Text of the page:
A Healthy Response
According to a Pew poll released last week eighty-two percent of those surveyed said the current health care system needs to be either fundamentally changed or completely rebuilt. If you’re among that number and want more information on how such change can be won, click here.
Next Year, Baghdad
From the US Labor Against the War website,
Plans are underway to hold an International Labor Conference in Iraq in February 2009. This is an important step toward strengthening and unifying the labor movement in Iraq. Only through increased solidarity in Iraq, and with workers in the region and around the world can Iraqi's labor movement hope to impact the fate not only of workers but of all Iraqis.
Iraqi unions have called upon all unions and other labor organizations, and individual union members and others around the world to support this conference morally and financially.
Our expressions of solidarity with workers in Iraq in the past have provided a lifeline of hope. Our support for this conference will buoy and strengthen the Iraqi labor movement. This is a very concrete action each of us can take to express our solidarity with the people and labor movement of Iraq. It will cost $150,000 to put on this conference.
For more information, including endorsements and financial contributions, click here.
Present Company Excepted
Vice-President Cheney and Senator McCain issued remarkably similar statements this week about how in the twenty-first century invading other countries is not acceptable. Clearly they did not have in mind the U.S. invasions of Afghanistan in 2001 or Iraq in 2003.
Nor, as it turns out, were they condemning Georgia’s military expedition, accompanied by massive artillery bombardments, in South Ossetia. The Georgian government, which staunchly defends its own right of self-determination, had been telling the Ossetians they will be assimilated, resistance is futile.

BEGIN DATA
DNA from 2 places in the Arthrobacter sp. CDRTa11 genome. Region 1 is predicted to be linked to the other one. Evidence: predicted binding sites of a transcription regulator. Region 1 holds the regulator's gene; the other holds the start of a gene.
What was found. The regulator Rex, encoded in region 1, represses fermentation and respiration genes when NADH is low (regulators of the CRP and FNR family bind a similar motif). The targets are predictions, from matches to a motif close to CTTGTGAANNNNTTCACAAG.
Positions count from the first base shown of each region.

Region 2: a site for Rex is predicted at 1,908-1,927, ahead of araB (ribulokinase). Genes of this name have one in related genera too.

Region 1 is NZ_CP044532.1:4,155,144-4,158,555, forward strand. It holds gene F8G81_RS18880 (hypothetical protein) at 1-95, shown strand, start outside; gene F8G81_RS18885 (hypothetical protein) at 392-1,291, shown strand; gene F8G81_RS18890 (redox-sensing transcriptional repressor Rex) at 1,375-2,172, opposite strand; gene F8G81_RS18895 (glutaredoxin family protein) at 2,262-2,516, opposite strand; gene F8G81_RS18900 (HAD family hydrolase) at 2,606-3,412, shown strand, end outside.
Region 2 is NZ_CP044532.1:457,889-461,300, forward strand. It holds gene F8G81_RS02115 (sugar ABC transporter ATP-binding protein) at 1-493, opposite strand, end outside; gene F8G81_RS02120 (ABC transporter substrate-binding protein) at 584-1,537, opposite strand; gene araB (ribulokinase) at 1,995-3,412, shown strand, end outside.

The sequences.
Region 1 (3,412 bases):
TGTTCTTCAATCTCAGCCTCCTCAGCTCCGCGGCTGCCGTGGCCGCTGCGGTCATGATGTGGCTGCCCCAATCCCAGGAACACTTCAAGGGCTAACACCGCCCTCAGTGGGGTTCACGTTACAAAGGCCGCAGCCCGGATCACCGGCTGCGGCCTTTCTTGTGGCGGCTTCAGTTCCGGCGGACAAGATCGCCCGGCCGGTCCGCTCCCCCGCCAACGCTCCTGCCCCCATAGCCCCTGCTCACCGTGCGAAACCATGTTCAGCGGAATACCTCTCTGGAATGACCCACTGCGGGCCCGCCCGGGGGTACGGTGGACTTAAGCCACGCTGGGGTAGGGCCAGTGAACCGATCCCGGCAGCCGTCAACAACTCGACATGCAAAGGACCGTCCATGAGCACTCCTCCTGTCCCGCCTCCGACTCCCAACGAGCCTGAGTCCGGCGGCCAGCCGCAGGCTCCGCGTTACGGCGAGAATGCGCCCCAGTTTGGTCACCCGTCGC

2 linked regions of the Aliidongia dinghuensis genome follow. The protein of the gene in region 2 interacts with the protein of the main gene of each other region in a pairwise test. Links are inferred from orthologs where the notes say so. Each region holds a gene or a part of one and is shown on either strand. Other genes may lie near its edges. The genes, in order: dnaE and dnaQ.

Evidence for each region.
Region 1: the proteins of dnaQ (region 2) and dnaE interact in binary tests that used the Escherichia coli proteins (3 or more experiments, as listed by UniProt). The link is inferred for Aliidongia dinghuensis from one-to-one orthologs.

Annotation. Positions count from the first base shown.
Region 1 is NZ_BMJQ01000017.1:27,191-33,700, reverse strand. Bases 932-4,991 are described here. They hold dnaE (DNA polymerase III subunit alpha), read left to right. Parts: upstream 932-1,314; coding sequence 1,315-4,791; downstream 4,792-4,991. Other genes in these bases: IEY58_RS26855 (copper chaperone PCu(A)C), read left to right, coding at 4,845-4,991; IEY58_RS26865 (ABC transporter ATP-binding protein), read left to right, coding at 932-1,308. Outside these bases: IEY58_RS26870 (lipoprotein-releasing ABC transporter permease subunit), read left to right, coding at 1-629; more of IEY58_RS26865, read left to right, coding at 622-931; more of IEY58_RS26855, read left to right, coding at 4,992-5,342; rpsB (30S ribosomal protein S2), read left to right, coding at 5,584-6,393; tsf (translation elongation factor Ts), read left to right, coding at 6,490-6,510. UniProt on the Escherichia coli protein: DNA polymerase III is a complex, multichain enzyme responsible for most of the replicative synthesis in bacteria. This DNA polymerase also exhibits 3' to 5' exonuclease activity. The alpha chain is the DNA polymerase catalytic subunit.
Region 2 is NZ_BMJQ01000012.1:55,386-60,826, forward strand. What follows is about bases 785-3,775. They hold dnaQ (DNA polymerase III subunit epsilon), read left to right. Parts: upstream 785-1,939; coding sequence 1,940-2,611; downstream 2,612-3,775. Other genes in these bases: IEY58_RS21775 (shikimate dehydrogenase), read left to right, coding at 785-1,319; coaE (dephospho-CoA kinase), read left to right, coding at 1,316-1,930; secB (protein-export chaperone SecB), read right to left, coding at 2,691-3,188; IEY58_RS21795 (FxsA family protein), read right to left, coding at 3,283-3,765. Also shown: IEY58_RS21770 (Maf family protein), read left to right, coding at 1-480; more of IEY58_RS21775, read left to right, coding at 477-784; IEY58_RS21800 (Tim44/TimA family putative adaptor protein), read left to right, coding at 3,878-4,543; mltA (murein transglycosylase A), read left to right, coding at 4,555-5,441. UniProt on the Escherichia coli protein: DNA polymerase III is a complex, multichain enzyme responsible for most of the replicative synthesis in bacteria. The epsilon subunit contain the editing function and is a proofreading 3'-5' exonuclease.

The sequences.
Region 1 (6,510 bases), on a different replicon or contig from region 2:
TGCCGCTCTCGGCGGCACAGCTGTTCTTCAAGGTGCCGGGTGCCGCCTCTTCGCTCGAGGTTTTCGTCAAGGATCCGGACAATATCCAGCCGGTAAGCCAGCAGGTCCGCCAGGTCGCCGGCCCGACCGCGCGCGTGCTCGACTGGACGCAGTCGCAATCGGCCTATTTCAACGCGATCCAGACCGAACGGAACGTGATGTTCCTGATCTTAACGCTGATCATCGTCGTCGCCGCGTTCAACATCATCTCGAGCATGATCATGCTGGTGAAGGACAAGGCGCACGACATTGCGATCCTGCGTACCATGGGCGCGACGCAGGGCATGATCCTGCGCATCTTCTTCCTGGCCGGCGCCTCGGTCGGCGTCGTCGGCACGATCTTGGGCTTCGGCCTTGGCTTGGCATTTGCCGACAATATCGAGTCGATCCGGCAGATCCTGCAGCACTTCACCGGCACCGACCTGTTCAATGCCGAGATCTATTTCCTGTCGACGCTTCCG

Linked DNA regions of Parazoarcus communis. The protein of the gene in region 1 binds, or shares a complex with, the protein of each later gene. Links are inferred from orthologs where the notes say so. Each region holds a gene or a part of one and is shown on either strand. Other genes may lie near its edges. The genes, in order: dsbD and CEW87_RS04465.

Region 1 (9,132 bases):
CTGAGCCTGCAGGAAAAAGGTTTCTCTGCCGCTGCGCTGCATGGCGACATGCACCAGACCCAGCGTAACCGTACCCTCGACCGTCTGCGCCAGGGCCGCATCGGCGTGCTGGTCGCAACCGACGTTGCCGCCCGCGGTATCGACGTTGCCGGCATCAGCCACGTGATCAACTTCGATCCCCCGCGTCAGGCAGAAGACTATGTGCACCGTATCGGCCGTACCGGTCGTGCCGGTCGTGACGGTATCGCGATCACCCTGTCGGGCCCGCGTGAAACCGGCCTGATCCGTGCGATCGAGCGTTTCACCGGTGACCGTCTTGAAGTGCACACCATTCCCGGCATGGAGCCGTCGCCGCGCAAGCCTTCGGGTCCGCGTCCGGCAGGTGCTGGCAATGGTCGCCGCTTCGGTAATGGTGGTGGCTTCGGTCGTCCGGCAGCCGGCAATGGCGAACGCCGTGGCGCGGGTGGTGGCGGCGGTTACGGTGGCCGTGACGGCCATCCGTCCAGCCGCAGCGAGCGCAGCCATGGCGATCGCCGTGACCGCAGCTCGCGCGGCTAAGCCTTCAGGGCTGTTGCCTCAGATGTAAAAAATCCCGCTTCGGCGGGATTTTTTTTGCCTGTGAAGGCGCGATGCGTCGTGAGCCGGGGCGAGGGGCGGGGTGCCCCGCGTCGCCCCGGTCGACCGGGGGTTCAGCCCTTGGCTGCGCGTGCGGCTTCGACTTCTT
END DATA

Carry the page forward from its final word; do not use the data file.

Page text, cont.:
The Russians, who govern an adjoining sector of the Ossetian homeland, responded by chasing the Georgians out of Ossetia and kept on rolling to within commuting distance of the Georgian capital to boot. Even the U.S. airlifting the Georgian contingent in the occupation force in Iraq back home didn’t stem the Russian offensive.
The Russians were sending a clear signal that they are no longer governed by a drunken fool and are prepared to flex their muscle against any perceived threat in adjoining countries. They haven’t taken kindly to the Bush administration’s attempts to bring Georgia in to the NATO holdover from the Cold War. They are also hostile to any plan of a U.S. attack on Iran. That’s what Cheney and McCain were upset about.
Easier To Spot In Brooklyn
When ICE raided the Agriprocessors kosher packing plant in Postville, Iowa earlier this year, rounding up nearly 400 undocumented Mexican and Guatemalan workers, and sending more in to hiding, the bosses were as shocked as the Casablanca prefect of police was to find gambling at Rick’s. They just had no idea that “illegal” immigrants had infiltrated their workforce.
Nathaniel Popper, writing in The Forward, explains the same company seemed to have better powers of detecting aliens at their Brooklyn warehouse–though they were a bit tardy in doing so. Only after the UFCW won a hotly contested NLRB election to represent the workers did Agriprocessors demand the election be voided because 17 out of 21 voting were undocumented immigrants and thus not eligible to continue employment. The union went on strike and the kosher giant brought in replacements.
The Labor Board, and so far courts as well, have ruled Agriprocessors must recognize and bargain with the Brooklyn union. The company has vowed to take the issue to the Supreme Court.
Dead In the Water
As both McCain and Obama advocate stepped up offshore oil and gas drilling–presently restricted because of past environmental disasters–comes reports that dead zones in coastal waters around the world have roughly doubled every decade since the 1960s, killing fish, crabs and massive amounts of marine life at the base of the food chain.
That’s all for this week.